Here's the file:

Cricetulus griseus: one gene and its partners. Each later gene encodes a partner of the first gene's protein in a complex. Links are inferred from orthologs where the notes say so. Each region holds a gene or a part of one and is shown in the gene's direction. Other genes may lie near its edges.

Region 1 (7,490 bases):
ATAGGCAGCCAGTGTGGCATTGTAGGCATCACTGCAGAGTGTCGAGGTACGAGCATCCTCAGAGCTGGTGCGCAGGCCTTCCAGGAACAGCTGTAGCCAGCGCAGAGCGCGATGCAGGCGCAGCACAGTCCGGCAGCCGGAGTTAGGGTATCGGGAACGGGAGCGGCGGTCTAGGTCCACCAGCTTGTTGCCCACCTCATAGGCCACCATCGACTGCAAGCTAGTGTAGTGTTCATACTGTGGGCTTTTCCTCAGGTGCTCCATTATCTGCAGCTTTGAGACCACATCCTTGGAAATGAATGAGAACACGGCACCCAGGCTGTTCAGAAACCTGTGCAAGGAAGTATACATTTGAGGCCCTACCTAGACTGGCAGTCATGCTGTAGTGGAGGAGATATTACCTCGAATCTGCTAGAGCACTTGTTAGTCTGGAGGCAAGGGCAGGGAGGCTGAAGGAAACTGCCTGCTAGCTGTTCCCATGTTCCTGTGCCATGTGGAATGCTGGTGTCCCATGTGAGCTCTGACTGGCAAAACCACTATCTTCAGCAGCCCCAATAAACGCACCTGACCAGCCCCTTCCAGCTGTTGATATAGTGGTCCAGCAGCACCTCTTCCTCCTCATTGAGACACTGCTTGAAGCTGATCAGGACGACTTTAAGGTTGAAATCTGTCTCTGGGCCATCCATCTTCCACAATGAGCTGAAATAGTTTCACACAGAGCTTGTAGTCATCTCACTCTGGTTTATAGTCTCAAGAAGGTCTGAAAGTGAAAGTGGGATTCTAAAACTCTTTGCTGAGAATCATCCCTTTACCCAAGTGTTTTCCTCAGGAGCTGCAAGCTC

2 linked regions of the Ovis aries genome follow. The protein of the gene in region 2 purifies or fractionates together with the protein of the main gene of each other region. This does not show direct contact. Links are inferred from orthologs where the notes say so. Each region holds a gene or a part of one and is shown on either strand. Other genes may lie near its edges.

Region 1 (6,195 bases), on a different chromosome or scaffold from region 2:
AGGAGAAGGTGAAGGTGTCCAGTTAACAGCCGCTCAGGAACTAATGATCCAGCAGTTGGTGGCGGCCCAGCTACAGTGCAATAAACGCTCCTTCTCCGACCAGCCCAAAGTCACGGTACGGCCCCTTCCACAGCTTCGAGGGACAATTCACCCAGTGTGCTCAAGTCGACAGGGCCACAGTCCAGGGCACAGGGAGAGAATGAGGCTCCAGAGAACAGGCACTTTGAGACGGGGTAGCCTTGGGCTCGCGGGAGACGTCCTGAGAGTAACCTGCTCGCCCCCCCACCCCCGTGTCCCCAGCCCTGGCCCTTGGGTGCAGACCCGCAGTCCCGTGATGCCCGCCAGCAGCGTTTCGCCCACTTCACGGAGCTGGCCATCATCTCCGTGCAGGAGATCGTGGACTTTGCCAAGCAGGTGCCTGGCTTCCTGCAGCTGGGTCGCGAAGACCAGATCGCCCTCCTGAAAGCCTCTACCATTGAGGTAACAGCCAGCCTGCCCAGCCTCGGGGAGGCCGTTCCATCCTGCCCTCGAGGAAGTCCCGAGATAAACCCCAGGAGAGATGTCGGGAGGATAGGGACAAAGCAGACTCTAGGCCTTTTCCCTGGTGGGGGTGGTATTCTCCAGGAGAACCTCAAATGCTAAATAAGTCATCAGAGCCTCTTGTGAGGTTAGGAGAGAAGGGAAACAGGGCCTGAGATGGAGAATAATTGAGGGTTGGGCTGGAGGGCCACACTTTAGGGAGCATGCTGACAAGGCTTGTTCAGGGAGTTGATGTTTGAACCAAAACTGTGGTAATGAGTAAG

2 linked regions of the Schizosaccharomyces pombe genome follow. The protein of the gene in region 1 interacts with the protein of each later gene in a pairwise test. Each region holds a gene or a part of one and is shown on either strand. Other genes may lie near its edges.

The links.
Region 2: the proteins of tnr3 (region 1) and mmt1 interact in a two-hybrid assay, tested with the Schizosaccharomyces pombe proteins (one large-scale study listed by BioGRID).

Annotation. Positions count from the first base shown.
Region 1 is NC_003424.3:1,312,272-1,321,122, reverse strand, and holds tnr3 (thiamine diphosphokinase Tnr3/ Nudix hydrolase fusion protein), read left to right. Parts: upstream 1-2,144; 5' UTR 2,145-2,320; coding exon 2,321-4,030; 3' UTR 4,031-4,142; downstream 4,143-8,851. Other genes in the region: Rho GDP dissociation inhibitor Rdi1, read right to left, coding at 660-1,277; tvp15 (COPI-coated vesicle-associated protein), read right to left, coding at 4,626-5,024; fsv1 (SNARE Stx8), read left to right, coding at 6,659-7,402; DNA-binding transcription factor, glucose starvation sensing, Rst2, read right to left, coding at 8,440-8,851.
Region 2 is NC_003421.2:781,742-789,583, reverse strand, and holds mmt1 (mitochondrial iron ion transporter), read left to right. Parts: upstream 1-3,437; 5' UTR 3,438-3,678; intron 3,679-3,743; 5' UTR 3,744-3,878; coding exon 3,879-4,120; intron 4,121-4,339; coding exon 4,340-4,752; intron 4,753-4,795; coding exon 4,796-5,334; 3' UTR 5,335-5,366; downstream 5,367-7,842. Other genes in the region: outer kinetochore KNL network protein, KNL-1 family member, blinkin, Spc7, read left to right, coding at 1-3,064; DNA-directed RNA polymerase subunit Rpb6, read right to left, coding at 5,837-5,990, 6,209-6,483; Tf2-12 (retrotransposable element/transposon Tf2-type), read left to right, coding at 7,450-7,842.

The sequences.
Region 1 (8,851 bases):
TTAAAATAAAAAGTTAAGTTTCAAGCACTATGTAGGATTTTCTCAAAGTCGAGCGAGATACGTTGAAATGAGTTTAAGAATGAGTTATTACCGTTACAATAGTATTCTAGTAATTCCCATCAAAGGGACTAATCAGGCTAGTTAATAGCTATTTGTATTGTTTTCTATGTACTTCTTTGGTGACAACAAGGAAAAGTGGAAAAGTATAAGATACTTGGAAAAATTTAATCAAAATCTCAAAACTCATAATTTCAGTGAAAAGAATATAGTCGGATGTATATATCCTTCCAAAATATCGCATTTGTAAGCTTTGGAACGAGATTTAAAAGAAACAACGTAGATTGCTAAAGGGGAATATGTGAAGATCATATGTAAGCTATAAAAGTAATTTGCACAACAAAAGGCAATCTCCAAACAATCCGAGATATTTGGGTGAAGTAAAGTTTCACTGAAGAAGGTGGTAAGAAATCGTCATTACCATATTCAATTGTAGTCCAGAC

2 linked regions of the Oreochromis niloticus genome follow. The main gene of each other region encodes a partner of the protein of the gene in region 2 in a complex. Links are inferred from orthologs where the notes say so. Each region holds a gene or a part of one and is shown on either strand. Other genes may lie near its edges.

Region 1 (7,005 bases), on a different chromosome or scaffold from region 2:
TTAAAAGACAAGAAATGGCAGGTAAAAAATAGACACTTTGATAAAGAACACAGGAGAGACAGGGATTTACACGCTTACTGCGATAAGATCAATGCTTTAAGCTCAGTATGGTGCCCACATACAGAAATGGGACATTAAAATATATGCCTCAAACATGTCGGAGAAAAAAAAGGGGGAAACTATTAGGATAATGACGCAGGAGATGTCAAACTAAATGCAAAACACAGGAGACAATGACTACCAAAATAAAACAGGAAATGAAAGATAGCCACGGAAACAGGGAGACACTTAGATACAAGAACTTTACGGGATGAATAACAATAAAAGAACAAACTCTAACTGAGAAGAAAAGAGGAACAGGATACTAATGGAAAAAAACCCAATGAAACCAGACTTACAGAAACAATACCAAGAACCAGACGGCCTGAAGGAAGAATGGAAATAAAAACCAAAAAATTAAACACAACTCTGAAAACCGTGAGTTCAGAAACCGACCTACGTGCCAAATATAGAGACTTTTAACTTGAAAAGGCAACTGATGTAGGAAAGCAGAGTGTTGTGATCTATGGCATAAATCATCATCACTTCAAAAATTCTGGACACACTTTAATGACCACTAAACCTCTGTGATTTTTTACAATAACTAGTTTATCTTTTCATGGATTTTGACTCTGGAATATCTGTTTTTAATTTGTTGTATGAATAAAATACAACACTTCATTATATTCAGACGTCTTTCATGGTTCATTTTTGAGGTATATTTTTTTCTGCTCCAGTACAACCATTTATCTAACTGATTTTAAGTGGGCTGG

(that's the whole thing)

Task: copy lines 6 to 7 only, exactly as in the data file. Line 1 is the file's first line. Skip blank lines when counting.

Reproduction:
AGGAGAAGGTGAAGGTGTCCAGTTAACAGCCGCTCAGGAACTAATGATCCAGCAGTTGGTGGCGGCCCAGCTACAGTGCAATAAACGCTCCTTCTCCGACCAGCCCAAAGTCACGGTACGGCCCCTTCCACAGCTTCGAGGGACAATTCACCCAGTGTGCTCAAGTCGACAGGGCCACAGTCCAGGGCACAGGGAGAGAATGAGGCTCCAGAGAACAGGCACTTTGAGACGGGGTAGCCTTGGGCTCGCGGGAGACGTCCTGAGAGTAACCTGCTCGCCCCCCCACCCCCGTGTCCCCAGCCCTGGCCCTTGGGTGCAGACCCGCAGTCCCGTGATGCCCGCCAGCAGCGTTTCGCCCACTTCACGGAGCTGGCCATCATCTCCGTGCAGGAGATCGTGGACTTTGCCAAGCAGGTGCCTGGCTTCCTGCAGCTGGGTCGCGAAGACCAGATCGCCCTCCTGAAAGCCTCTACCATTGAGGTAACAGCCAGCCTGCCCAGCCTCGGGGAGGCCGTTCCATCCTGCCCTCGAGGAAGTCCCGAGATAAACCCCAGGAGAGATGTCGGGAGGATAGGGACAAAGCAGACTCTAGGCCTTTTCCCTGGTGGGGGTGGTATTCTCCAGGAGAACCTCAAATGCTAAATAAGTCATCAGAGCCTCTTGTGAGGTTAGGAGAGAAGGGAAACAGGGCCTGAGATGGAGAATAATTGAGGGTTGGGCTGGAGGGCCACACTTTAGGGAGCATGCTGACAAGGCTTGTTCAGGGAGTTGATGTTTGAACCAAAACTGTGGTAATGAGTAAG

2 linked regions of the Schizosaccharomyces pombe genome follow. The protein of the gene in region 1 interacts with the protein of each later gene in a pairwise test. Each region holds a gene or a part of one and is shown on either strand. Other genes may lie near its edges.